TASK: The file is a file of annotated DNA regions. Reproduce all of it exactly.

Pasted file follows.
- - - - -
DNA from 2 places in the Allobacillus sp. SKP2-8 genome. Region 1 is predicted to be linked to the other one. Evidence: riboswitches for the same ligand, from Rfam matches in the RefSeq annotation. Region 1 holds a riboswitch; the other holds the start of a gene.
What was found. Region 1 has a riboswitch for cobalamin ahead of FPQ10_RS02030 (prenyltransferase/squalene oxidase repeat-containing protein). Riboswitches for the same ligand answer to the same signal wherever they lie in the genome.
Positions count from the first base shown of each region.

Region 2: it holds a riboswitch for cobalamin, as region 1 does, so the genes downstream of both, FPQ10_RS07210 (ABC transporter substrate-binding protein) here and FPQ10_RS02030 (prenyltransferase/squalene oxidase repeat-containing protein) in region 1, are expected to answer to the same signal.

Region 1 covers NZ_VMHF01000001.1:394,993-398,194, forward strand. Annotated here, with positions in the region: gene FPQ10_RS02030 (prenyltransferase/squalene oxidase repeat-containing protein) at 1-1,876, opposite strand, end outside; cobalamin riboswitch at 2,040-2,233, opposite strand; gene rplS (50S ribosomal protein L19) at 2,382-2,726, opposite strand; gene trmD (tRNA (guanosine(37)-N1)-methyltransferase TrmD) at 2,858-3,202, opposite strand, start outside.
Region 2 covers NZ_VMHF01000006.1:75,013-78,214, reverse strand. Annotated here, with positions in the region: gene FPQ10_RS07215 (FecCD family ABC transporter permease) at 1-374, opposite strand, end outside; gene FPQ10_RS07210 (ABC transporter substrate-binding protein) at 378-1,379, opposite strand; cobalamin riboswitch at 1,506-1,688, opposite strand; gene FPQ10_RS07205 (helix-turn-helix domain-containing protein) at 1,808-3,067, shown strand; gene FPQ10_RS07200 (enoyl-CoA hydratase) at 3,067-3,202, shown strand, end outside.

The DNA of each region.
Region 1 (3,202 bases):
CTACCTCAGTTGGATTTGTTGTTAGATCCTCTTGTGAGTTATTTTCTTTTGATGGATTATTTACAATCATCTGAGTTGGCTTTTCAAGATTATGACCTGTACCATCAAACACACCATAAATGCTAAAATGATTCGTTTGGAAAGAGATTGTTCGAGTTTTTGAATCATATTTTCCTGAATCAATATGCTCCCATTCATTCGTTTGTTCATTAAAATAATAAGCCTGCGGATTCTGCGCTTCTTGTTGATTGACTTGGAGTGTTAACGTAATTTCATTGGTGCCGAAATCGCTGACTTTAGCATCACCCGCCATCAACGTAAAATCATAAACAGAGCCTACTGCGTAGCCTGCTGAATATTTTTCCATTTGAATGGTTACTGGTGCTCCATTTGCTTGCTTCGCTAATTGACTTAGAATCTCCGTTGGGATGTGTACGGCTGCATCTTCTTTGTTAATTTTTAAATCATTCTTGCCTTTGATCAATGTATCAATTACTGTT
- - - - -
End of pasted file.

DNA from 2 places in the Allobacillus sp. SKP2-8 genome. Region 1 is predicted to be linked to the other one. Evidence: riboswitches for the same ligand, from Rfam matches in the RefSeq annotation. Region 1 holds a riboswitch; the other holds the start of a gene.
What was found. Region 1 has a riboswitch for cobalamin ahead of FPQ10_RS02030 (prenyltransferase/squalene oxidase repeat-containing protein). Riboswitches for the same ligand answer to the same signal wherever they lie in the genome.
Positions count from the first base shown of each region.

Region 2: it holds a riboswitch for cobalamin, as region 1 does, so the genes downstream of both, FPQ10_RS07210 (ABC transporter substrate-binding protein) here and FPQ10_RS02030 (prenyltransferase/squalene oxidase repeat-containing protein) in region 1, are expected to answer to the same signal.

Region 1 covers NZ_VMHF01000001.1:394,993-398,194, forward strand. Annotated here, with positions in the region: gene FPQ10_RS02030 (prenyltransferase/squalene oxidase repeat-containing protein) at 1-1,876, opposite strand, end outside; cobalamin riboswitch at 2,040-2,233, opposite strand; gene rplS (50S ribosomal protein L19) at 2,382-2,726, opposite strand; gene trmD (tRNA (guanosine(37)-N1)-methyltransferase TrmD) at 2,858-3,202, opposite strand, start outside.
Region 2 covers NZ_VMHF01000006.1:75,013-78,214, reverse strand. Annotated here, with positions in the region: gene FPQ10_RS07215 (FecCD family ABC transporter permease) at 1-374, opposite strand, end outside; gene FPQ10_RS07210 (ABC transporter substrate-binding protein) at 378-1,379, opposite strand; cobalamin riboswitch at 1,506-1,688, opposite strand; gene FPQ10_RS07205 (helix-turn-helix domain-containing protein) at 1,808-3,067, shown strand; gene FPQ10_RS07200 (enoyl-CoA hydratase) at 3,067-3,202, shown strand, end outside.

The DNA of each region.
Region 1 (3,202 bases):
CTACCTCAGTTGGATTTGTTGTTAGATCCTCTTGTGAGTTATTTTCTTTTGATGGATTATTTACAATCATCTGAGTTGGCTTTTCAAGATTATGACCTGTACCATCAAACACACCATAAATGCTAAAATGATTCGTTTGGAAAGAGATTGTTCGAGTTTTTGAATCATATTTTCCTGAATCAATATGCTCCCATTCATTCGTTTGTTCATTAAAATAATAAGCCTGCGGATTCTGCGCTTCTTGTTGATTGACTTGGAGTGTTAACGTAATTTCATTGGTGCCGAAATCGCTGACTTTAGCATCACCCGCCATCAACGTAAAATCATAAACAGAGCCTACTGCGTAGCCTGCTGAATATTTTTCCATTTGAATGGTTACTGGTGCTCCATTTGCTTGCTTCGCTAATTGACTTAGAATCTCCGTTGGGATGTGTACGGCTGCATCTTCTTTGTTAATTTTTAAATCATTCTTGCCTTTGATCAATGTATCAATTACTGTT